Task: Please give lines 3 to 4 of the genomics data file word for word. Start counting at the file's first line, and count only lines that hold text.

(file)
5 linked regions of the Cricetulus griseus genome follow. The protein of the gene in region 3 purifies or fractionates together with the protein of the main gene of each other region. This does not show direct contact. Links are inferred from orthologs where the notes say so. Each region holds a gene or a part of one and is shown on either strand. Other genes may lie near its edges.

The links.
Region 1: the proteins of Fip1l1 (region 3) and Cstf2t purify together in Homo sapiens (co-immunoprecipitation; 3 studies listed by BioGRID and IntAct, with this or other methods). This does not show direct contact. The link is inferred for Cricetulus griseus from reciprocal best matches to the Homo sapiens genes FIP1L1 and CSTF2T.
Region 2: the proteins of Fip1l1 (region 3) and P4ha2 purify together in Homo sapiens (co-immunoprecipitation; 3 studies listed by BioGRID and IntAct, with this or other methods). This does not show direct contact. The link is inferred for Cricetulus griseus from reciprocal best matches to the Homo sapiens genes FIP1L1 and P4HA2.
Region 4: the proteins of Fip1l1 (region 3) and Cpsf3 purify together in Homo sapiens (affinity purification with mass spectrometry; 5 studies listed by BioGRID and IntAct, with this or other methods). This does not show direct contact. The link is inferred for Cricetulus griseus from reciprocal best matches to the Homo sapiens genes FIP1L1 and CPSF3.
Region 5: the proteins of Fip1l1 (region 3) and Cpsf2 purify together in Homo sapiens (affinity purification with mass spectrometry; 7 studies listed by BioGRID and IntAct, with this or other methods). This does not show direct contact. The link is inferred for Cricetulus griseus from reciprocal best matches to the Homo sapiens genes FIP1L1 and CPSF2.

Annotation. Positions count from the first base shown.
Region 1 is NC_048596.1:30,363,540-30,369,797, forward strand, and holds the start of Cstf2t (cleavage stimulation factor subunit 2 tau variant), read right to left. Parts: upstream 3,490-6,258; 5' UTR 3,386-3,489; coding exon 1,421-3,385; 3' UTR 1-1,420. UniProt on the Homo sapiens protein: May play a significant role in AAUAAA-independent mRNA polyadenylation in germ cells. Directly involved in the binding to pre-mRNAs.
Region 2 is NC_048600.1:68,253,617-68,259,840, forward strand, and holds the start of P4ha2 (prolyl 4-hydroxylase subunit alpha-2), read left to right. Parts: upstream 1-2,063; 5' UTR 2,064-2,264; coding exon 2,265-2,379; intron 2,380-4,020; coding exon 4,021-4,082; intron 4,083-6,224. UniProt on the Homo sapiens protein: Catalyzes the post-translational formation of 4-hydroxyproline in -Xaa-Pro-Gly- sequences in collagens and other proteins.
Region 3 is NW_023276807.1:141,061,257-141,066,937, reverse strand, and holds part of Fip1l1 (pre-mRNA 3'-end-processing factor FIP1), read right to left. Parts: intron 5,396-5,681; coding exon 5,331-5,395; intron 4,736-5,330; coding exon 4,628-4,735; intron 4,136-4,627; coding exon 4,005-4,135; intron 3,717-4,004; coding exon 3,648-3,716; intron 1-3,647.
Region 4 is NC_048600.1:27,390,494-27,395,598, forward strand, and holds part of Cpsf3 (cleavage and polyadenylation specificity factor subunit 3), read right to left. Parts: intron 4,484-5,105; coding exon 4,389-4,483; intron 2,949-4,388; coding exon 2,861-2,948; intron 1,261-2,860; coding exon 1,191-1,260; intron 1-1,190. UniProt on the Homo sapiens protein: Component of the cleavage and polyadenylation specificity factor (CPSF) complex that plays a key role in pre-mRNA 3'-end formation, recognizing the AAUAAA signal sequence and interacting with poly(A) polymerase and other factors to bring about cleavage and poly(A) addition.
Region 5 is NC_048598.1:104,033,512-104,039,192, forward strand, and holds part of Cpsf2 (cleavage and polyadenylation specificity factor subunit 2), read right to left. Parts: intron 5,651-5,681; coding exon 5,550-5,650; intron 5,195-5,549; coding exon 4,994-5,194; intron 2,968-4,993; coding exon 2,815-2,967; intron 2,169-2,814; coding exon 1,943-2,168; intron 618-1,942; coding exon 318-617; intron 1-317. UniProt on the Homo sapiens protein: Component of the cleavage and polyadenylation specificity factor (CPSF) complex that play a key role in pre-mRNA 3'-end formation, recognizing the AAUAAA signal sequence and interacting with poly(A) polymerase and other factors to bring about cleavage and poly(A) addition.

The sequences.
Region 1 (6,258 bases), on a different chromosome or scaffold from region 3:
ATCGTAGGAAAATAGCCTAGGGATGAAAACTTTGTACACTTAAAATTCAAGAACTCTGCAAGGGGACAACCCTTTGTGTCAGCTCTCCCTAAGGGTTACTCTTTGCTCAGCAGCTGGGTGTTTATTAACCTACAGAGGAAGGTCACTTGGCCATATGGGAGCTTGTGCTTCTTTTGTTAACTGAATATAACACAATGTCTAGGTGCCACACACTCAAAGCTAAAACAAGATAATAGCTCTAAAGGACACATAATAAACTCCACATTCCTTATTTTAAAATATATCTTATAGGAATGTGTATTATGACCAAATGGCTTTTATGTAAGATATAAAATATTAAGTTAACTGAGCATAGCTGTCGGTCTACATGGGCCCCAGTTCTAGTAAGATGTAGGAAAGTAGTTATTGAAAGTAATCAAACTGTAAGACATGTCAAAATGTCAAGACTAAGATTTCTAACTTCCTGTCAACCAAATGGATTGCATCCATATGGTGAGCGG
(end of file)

Region 1: the proteins of Fip1l1 (region 3) and Cstf2t purify together in Homo sapiens (co-immunoprecipitation; 3 studies listed by BioGRID and IntAct, with this or other methods). This does not show direct contact. The link is inferred for Cricetulus griseus from reciprocal best matches to the Homo sapiens genes FIP1L1 and CSTF2T.
Region 2: the proteins of Fip1l1 (region 3) and P4ha2 purify together in Homo sapiens (co-immunoprecipitation; 3 studies listed by BioGRID and IntAct, with this or other methods). This does not show direct contact. The link is inferred for Cricetulus griseus from reciprocal best matches to the Homo sapiens genes FIP1L1 and P4HA2.